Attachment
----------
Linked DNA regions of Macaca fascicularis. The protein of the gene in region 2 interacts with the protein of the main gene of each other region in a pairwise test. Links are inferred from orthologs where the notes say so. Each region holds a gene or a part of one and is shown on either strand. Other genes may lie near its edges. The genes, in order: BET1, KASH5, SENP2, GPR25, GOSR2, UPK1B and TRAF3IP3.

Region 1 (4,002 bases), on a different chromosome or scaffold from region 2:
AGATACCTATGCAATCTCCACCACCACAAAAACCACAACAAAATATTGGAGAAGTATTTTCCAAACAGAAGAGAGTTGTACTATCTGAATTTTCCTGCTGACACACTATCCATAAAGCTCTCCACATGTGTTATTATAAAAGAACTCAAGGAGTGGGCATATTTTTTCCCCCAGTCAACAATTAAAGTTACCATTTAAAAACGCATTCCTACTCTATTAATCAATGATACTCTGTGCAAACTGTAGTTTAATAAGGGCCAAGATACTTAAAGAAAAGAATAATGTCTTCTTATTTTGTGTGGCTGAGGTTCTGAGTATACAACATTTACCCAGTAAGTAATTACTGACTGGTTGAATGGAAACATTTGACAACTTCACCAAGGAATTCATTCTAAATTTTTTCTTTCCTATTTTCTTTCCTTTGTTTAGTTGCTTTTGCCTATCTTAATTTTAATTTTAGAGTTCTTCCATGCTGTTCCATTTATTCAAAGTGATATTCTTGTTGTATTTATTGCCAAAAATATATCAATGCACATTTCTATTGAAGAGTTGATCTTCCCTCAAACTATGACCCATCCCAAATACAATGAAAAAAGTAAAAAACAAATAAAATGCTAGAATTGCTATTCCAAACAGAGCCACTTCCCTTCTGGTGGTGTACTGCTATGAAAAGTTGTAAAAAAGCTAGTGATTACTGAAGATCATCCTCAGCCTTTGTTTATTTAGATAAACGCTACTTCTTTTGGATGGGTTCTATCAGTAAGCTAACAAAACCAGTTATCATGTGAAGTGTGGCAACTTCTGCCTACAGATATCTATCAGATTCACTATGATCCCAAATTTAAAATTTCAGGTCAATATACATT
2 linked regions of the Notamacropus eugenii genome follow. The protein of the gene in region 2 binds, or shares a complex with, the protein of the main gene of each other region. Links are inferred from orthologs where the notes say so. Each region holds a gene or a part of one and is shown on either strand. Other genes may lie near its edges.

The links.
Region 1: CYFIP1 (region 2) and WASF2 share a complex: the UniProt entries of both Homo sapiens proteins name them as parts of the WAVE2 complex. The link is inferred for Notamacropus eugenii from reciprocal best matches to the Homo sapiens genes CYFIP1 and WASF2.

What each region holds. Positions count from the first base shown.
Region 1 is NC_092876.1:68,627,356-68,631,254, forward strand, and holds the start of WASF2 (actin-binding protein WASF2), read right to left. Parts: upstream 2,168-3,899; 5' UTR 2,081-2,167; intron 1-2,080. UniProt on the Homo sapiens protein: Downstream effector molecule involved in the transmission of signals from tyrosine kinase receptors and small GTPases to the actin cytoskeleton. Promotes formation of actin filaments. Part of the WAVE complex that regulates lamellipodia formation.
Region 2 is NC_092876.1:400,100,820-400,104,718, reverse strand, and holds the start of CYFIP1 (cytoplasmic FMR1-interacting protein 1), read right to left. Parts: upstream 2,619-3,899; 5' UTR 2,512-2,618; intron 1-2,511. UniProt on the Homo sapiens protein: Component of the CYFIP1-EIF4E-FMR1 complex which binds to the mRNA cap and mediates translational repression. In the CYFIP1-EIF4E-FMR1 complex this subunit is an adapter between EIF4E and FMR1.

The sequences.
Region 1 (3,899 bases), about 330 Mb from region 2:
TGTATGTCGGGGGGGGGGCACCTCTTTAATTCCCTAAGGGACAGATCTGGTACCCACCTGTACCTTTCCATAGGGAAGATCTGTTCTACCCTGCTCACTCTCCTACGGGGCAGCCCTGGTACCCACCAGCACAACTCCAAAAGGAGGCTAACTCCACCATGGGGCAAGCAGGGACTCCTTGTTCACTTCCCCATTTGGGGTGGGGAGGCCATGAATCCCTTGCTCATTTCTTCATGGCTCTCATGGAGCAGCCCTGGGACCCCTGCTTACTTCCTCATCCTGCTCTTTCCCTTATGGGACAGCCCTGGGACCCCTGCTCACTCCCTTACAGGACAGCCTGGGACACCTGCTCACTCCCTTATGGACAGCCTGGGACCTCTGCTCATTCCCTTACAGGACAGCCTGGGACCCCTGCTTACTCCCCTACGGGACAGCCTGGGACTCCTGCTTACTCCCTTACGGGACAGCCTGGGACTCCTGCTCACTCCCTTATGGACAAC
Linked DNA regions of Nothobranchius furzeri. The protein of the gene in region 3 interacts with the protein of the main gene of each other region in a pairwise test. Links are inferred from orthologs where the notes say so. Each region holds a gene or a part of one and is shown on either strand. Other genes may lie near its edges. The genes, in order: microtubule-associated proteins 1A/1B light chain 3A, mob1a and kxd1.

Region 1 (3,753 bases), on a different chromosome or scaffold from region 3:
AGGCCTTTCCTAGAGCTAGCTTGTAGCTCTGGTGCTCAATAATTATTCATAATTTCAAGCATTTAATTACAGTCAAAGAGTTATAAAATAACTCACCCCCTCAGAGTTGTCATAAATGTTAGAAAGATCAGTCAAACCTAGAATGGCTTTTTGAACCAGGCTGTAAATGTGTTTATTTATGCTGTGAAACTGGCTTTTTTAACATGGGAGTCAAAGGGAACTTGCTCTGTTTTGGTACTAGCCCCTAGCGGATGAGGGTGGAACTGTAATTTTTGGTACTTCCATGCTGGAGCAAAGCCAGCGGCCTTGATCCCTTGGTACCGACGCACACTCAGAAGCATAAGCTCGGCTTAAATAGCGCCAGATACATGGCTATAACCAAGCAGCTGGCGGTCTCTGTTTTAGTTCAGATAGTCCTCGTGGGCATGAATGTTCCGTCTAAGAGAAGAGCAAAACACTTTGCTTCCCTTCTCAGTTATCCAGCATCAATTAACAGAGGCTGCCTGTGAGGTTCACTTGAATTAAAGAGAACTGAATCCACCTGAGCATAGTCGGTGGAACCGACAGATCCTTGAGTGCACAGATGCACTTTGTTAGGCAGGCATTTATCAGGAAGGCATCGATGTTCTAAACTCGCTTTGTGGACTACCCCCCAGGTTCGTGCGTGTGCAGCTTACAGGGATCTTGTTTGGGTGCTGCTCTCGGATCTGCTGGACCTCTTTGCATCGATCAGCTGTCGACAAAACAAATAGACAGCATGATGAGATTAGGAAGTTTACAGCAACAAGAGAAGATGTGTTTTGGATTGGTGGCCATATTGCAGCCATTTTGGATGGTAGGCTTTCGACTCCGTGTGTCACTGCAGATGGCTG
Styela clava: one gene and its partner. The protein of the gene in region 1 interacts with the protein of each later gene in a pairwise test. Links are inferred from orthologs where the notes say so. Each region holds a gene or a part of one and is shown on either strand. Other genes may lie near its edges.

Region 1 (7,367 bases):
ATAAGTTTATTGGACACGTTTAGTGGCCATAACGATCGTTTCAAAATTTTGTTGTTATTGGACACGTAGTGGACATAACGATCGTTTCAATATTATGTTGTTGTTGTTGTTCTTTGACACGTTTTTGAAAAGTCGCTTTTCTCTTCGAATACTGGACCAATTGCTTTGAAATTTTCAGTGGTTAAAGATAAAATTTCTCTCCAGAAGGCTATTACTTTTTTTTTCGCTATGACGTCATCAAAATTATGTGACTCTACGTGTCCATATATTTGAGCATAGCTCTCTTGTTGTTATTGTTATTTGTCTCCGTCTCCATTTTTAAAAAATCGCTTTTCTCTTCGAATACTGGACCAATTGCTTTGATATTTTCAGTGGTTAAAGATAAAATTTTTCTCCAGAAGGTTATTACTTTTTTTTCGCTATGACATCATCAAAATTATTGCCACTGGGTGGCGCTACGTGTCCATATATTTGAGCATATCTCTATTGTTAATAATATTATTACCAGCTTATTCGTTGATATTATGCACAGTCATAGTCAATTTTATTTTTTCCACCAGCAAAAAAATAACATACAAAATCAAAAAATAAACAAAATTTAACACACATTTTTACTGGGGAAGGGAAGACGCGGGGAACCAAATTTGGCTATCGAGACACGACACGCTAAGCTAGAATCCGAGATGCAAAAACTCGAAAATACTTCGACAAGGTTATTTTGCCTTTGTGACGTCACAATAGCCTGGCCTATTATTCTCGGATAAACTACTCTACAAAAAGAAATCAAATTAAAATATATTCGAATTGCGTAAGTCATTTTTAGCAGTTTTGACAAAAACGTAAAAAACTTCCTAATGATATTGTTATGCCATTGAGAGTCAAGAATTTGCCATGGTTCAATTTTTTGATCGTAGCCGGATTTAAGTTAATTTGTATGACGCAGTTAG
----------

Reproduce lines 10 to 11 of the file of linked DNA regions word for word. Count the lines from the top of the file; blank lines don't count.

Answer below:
The sequences.
Region 1 (3,899 bases), about 330 Mb from region 2: